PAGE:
Has Jeffco’s $705 Million Capital Program Really Spent $173 Million on Cost Overruns and Undisclosed Projects?

Tom Coyne
11 min readApr 8, 2022

At last night’s Jeffco Schools Board meeting, Director Mary Parker tried to argue that Jeffco’s Capital Program was doing just fine, and that claims it had overspent by more than $170 million were false.

Let’s look more deeply at this claim.

In 2018, Jeffco voters were asked to approve the issuance of $567 million in bonds to fund a $705 million Capital Improvement Program (CIP). The remaining $138 million was to be provided by the annual transfer of $23 million to the district’s Capital Fund from its General Fund for six years.

Voters were issued a “Flipbook” which detailed how much of the $705 million would be spent at every school in the district. The total added up to $563 million. Of the remaining $142 million, $56 million was transferred to Charter Schools and $86 million was for “Program Contingency”.

The budget every project at a district run school contained a 10% “Project Contingency” for possible cost overruns. This is a normal contingency percentage for capital program projects (note, in the past I was the CEO of an engineering firm that constructed large units as part of new LNG projects around the world).

Jeffco’s “Program Contingency” was in theory an extra level of protection against cost overuns on individual projects over the six year life of the Capital Improvement Program. If a project had cost overruns in excess of its 10% Project Contingency, the excess would be charged to the CIP’s Program Contingency.

When they passed Prop 5B (by a scant 0.24% of the total votes cast), Jeffco voters approved a total amount of money that could be spent to repay bond principle and interest. Because interest rates dropped between when Prop 5B was approved in November 2018, and when Jeffco later issued bonds, it received more bond proceeds than $567 million. Specifically, it received an additional $118 million. This is known as “Bond Premium”.

As an aside, state laws treat bond premium differently. Some states don’t allow it, and require that, even if interest rates have declined, only the amount of bonds approved by the voters (i.e., $567 million) can be issued. Other states require that any bond premium be contributed to the debt service fund, which reduces the amount of taxes that must be imposed to repay bond principle and interest. Colorado has no such provisions, nor any laws that specify who must decide how the bond premium will be used (e.g., a school board).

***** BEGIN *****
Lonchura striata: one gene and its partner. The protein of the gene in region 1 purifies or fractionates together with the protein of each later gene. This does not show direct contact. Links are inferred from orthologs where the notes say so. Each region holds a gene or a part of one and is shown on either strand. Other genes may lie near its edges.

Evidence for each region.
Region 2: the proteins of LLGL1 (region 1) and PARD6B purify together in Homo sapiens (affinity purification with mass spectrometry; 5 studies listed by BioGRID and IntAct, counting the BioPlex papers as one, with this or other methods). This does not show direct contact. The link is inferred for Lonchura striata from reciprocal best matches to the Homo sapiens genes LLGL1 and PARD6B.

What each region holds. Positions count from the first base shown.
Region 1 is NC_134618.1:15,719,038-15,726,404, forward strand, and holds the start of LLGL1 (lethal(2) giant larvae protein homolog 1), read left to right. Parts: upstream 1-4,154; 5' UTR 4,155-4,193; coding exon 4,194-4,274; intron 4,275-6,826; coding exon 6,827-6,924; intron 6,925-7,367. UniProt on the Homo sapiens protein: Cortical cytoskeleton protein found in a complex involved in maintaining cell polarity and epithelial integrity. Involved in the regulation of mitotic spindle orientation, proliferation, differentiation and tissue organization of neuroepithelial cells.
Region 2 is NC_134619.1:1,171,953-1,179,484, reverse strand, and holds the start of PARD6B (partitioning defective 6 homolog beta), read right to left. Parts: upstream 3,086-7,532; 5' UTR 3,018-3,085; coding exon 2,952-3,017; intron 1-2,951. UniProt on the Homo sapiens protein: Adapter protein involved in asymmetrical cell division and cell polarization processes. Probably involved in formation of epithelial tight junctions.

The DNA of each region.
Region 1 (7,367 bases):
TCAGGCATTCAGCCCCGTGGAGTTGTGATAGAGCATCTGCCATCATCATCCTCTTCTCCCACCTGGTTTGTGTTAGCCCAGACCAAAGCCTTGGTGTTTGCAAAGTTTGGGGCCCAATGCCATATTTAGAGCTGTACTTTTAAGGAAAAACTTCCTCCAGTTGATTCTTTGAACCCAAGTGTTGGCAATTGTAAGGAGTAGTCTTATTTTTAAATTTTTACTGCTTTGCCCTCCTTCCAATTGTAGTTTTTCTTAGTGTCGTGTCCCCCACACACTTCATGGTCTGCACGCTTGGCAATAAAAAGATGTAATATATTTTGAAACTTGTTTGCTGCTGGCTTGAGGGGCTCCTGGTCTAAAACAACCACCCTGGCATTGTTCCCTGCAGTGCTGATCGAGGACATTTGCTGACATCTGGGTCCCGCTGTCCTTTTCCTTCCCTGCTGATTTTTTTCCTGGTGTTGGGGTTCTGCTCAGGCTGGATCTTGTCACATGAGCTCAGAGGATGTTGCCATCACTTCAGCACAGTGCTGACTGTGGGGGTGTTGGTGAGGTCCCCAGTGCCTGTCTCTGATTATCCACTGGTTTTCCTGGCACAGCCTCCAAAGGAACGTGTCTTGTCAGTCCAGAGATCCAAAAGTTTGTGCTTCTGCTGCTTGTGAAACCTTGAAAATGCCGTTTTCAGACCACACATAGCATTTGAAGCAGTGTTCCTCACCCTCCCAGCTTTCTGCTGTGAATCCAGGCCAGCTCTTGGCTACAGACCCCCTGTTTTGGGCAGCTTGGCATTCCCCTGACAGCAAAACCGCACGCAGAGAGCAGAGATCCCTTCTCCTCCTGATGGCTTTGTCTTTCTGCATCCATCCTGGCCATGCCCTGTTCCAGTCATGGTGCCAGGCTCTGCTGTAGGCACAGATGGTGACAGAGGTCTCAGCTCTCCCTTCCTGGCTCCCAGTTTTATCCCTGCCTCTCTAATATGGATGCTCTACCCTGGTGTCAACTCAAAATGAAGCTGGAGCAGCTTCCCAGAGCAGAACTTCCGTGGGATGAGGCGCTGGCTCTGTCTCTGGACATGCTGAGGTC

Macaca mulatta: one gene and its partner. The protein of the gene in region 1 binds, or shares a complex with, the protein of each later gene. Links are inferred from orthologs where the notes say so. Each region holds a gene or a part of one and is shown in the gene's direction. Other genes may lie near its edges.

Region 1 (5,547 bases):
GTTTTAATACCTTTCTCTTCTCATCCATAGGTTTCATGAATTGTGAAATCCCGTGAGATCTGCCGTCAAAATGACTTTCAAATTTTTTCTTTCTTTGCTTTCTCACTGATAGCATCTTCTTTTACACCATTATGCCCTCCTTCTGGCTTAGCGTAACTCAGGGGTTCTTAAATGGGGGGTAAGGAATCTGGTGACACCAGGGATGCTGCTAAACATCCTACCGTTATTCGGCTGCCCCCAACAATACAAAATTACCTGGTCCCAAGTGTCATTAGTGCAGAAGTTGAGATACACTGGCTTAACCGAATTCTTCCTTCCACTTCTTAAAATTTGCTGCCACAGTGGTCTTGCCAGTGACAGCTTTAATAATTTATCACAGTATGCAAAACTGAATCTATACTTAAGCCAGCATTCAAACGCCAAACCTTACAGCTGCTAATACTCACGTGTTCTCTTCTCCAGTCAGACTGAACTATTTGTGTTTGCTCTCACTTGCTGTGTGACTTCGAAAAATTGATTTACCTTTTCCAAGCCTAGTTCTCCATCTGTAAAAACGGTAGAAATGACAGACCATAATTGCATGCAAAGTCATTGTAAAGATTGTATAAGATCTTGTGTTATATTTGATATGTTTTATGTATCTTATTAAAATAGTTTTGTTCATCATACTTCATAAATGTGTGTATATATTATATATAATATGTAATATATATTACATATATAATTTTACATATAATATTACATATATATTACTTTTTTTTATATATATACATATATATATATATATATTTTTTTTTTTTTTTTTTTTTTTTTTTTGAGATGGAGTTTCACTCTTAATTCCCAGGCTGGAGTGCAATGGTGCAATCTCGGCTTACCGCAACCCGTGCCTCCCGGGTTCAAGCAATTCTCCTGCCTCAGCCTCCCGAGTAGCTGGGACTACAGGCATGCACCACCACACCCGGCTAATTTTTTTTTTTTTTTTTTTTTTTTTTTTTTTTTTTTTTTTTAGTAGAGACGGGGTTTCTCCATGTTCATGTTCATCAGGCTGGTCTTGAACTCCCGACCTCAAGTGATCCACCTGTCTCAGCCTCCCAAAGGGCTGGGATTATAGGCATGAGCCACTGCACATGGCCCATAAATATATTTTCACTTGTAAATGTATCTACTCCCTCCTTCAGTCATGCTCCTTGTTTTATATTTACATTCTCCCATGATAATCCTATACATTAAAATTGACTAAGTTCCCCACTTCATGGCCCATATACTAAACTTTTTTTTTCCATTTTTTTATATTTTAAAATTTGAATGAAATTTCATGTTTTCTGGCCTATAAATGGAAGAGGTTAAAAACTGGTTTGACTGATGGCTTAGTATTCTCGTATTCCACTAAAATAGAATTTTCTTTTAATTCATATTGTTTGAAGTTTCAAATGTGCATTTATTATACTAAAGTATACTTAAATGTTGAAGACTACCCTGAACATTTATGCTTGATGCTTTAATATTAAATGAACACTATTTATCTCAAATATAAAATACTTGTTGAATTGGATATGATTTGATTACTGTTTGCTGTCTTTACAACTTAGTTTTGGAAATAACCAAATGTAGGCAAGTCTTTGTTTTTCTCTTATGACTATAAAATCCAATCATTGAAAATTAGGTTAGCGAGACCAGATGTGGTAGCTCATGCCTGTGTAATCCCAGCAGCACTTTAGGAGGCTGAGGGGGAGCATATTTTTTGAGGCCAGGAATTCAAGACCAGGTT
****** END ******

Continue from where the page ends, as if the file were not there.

Back to our story.

Following questioning by Jeffco Board Director Susan Miller, the district transferred about $12 million of bond premium to Charter Schools (technically, 11.8, given Charters’ 10% share).

Finally, Jeffco has earned $12 million in interest on bond proceeds.

So what was the total amount of money that Jeffco had available to spend on district-run schools?

  • Start with the total $705 million Capital Program that was described to Jeffco voters when they approved Prop 5B ($567 million in bond funding, and $138 million in funding from transfers from the General Fund to the Capital Fund for six years).
  • Add to that $118 million in Bond Premium and $12 million in interest earnings.
  • That gives you $835 million to spend.
  • Of that, $56 million went to Charters from the Bond Proceeds, and a further $12 million from the Bond Premium (charters didn’t get any of the interest earnings.
  • That left $767 million for Jeffco to spend on district-run schools.

Based on the latest district data, how much of that $767 million has not yet been spent or committed (including the $30 million plus that was recently set aside to cover anticipated cost increases driven by rapidly increasing inflation)?

  • An estimated $31 million.
  • You read that right.
  • With three years still left on its six year Capital Improvement Program, Jeffco has already blown through through not only the 10% contingency on the projects it has completed, but also the $86 million in Program Contingency that was supposed to cover the full six year program, as well as nearly all the $130 million in Bond Premium and interest earnings it received.